Understanding mental well-being during COVID-19 pandemic
During a pandemic such as the one we are currently in, it is common for health professionals, managers, and scientists to focus predominately on the pathogen as well as the biological risks. This is done in an effort to understand the pathological and physiological mechanisms for prevention, containing, and treating the disease.
In such a scenario the psychological and psychiatric implications secondary to the phenomena both on an individual and collective level tend to be underestimated and neglected. Generally forming gaps in coping strategies thus increasing the burden of the pandemic.
The long term consequences are far much enormous than thought. Most of the mental health issues may include fear, worry, and substance abuse-related disorders enabling other correlated diagnosis that result in addiction.
It’s no doubt that the mental health burden continues to increase as measures taken to slow the spread of the virus. Social distancing, businesses and schools’ closures, and lockdowns/curfew orders lead to greater isolation and potential mental and financial distress.
Though it is extremely necessary to reduce the morbidity and mortality rate as a result of the pandemic, we need increased strategic actions for mental health in parallel with the efforts to curb the outbreak.
Hierarchy of human needs
We may wish to understand how motivations have been disrupted based on the hierarchy of human needs in regard to this brave new world. According to one theorist Abraham Maslow, he proposed the theory of motivation in his 1943 paper.
Motivation defined as the process of arousing, directing, and maintains behavior towards a goal (Greenberg2002 😉 the definition seems simple but human motivation is complex: in the light of the current crisis we find ourselves in amid the pandemic, how can an individual understand their own motivations and motivations of others. Our state of mental wellbeing becomes pertinent a far as achieving our goals are concerned. The basic premise of motivation theory is that people are not happy or well-adjusted unless their needs are met)
- Our physiological needs are under serious threat; consequently, people are experiencing heightened levels of stress.
- The need for safety (job security, stable businesses) the need for safety also includes functioning in an environment that is physically and psychologically safe. In addition, the environment must be free from harm or perceived harm. This is a dream far-fetched.
- Socially we are literally disordered. Our needs to feel needed, to belong to a group are threatened. We were used to catching up after work, attending weekend events name it. This is no more, and soon we might see ourselves yelling at our children and spouses, slamming doors to go nowhere. The feeling is indeed paralyzing, but based on research, if the polar researchers and astronauts adapt to isolation in situations more extreme than what we are currently experiencing, we shall surely overcome. Humans are social species vulnerable at birth and safer in groups. Dr. Holt-Lunstad says if we lack proximity to others our bodies will respond, she says ”our brains send signals typically associated with fight or flight we are definitely put on heightened alert.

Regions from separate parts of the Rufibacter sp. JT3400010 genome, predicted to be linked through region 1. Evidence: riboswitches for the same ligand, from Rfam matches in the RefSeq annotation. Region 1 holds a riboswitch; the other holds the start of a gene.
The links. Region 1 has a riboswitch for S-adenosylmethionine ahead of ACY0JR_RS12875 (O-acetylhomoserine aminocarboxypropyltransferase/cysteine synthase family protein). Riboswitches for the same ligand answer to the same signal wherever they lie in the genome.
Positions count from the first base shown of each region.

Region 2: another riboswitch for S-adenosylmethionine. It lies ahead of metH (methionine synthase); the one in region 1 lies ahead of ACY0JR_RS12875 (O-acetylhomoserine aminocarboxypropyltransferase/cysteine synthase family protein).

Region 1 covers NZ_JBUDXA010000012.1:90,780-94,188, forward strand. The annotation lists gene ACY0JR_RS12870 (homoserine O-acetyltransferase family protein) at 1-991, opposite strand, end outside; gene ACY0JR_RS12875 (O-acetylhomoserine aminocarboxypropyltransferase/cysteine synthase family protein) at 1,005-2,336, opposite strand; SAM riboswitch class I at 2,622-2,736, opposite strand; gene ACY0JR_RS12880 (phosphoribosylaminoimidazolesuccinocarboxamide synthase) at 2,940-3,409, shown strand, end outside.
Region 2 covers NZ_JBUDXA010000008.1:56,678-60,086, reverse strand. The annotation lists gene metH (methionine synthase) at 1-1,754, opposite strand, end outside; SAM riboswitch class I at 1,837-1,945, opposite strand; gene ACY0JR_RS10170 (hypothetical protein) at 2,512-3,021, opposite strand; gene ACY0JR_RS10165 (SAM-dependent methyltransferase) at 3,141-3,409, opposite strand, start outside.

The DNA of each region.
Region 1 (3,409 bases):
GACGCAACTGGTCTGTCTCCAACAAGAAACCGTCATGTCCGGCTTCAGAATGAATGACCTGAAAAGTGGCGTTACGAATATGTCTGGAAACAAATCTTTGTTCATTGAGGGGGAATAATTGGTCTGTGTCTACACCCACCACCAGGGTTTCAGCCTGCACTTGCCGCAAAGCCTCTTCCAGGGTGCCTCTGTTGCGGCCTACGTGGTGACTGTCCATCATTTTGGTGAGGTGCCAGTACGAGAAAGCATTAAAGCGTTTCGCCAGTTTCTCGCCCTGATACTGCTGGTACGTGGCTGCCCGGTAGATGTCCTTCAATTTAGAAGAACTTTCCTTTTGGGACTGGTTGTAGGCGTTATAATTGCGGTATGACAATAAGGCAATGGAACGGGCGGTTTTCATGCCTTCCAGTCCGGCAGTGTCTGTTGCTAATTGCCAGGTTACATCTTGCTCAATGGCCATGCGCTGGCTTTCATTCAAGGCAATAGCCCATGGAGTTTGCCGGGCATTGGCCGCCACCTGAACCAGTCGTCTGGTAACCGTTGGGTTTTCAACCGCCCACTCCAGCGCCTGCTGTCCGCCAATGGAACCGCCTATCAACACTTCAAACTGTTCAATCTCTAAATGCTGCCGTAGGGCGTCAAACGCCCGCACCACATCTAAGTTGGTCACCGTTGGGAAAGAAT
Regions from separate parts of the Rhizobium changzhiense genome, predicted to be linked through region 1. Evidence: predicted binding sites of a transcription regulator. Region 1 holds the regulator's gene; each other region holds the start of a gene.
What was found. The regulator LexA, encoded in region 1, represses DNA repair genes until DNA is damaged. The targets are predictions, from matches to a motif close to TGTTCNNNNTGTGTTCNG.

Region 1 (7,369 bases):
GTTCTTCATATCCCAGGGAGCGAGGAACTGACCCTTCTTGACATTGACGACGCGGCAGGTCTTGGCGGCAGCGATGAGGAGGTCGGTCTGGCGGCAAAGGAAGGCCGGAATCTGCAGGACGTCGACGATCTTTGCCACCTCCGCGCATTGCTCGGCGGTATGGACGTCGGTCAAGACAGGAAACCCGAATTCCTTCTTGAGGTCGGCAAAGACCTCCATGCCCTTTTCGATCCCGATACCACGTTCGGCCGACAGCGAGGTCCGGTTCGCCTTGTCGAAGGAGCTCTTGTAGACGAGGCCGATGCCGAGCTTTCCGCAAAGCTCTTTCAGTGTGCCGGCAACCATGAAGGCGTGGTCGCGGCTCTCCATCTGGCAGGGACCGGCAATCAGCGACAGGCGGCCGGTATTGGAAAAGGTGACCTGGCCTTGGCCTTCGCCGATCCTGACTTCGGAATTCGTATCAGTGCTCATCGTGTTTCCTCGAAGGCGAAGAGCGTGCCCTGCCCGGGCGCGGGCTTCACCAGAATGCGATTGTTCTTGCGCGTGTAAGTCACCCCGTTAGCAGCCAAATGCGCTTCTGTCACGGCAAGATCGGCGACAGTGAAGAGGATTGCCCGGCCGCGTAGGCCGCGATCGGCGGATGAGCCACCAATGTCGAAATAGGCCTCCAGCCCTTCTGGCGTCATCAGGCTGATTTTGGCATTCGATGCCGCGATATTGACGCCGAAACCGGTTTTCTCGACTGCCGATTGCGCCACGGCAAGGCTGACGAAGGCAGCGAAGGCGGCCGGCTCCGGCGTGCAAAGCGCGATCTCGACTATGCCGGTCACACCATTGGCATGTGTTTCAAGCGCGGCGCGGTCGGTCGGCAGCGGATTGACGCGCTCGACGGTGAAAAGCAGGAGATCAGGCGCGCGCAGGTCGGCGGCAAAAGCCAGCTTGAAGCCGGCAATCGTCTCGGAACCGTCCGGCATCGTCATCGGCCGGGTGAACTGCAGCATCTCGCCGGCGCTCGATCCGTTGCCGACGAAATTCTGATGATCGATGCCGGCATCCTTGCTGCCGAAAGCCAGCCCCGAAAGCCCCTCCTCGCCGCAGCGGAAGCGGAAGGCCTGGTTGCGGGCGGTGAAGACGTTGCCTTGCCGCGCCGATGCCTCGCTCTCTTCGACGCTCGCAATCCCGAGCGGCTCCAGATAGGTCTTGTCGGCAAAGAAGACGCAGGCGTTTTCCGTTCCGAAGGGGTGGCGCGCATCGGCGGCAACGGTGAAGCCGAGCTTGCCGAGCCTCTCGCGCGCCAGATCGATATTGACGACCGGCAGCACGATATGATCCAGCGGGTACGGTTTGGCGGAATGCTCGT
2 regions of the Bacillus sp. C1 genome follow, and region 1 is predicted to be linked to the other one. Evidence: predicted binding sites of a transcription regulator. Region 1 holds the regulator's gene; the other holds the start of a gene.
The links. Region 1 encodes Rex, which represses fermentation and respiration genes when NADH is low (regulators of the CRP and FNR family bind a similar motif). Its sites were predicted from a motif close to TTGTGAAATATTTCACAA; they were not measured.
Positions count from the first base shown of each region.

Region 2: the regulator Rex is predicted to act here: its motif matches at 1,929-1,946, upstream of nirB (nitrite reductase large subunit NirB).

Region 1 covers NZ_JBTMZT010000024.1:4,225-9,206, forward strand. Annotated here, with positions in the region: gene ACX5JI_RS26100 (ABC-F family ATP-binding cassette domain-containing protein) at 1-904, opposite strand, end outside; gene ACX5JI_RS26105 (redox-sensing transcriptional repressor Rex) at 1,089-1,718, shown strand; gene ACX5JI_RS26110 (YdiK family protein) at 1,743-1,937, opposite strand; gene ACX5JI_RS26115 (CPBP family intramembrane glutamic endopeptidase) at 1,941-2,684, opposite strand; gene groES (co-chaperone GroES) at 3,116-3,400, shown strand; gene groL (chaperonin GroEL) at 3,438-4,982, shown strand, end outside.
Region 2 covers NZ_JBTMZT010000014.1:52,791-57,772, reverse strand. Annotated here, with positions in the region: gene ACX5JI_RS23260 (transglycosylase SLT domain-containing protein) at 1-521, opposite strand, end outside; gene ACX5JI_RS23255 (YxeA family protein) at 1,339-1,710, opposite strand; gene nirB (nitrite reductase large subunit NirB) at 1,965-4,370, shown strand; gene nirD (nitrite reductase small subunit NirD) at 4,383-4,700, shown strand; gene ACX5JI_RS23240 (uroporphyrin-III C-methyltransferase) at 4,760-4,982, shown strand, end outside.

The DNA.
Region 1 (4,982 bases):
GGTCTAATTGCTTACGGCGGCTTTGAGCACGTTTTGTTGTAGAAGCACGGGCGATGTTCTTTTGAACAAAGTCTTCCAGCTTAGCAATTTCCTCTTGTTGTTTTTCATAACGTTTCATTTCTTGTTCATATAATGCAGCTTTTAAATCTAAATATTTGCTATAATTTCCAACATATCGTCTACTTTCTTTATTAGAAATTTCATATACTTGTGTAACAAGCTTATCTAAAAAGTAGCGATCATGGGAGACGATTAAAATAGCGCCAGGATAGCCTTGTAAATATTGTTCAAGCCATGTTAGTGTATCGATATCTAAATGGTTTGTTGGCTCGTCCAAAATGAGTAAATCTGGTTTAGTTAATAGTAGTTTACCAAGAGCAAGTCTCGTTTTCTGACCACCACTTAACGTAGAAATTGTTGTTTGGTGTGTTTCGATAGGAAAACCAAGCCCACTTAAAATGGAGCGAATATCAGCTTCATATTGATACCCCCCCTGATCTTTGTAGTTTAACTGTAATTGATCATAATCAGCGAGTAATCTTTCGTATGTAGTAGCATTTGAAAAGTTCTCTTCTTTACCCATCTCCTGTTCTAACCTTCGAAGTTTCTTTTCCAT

It is important to note that the lower-order needs must be met before upper needs can be achieved according to Maslow’s hierarchy of needs.
Creative ways to keep yourself mentally healthy during this time of covid-19
- Don’t engage in activities that are unhealthy to the body and the mind (positive thinking and following the laid down procedures to avoid infection of the covid-19.
- Attempt to connect with others in your home daily through family activities for example kitchen gardening etc., connect with others outside your home through virtual means such as group chats and social media outlets.
- Be one who encourages others, family members, and peers in their current efforts at surviving this pandemic. Indeed the social and emotional challenge is beyond comprehension.
- Consider giving back to others who are struggling to get a meal for the day. Altruism –or the act of giving back to others in need was associated with better life adjustment, better marital adjustment, and less hopelessness and depression (Southwick Charney 2018)
It is important to learn more about these potential psychological challenges and ways to adapt to the new routines, environment, and relationships during the covid-19.
No doubt the efforts to stop the spread of the Covid -19 such as self-quarantine, the closing of public spaces have dramatically reordered our social and interpersonal experiences.
- Routines normally help our mental health, however considering our routines have been thrown out and we are forced into isolation with the added threat of becoming ill from the virus there is indeed a real danger that mental health issues are setting in.
Side note from the author
“From my experience with my patients, there has been an increased number of calls with concerns of mental health. Those with preexisting mental health conditions finding the current situation very difficult to manage. In such cases, it is very important to seek psychological help from a mental health professional from your area.
Our ultimate goal is to come out of this pandemic without collateral damage to a large number of people suffering from subsequent mental health conditions.
I shall strive to emphasize the importance of keeping our mental wellbeing in check during this difficult period.”
#we shall overcome
Josephine Kinya, Counseling psychologist
Certified mediator/addiction specialist/HR
Great insights, Delivered weekly
Subscription implies consent to our Privacy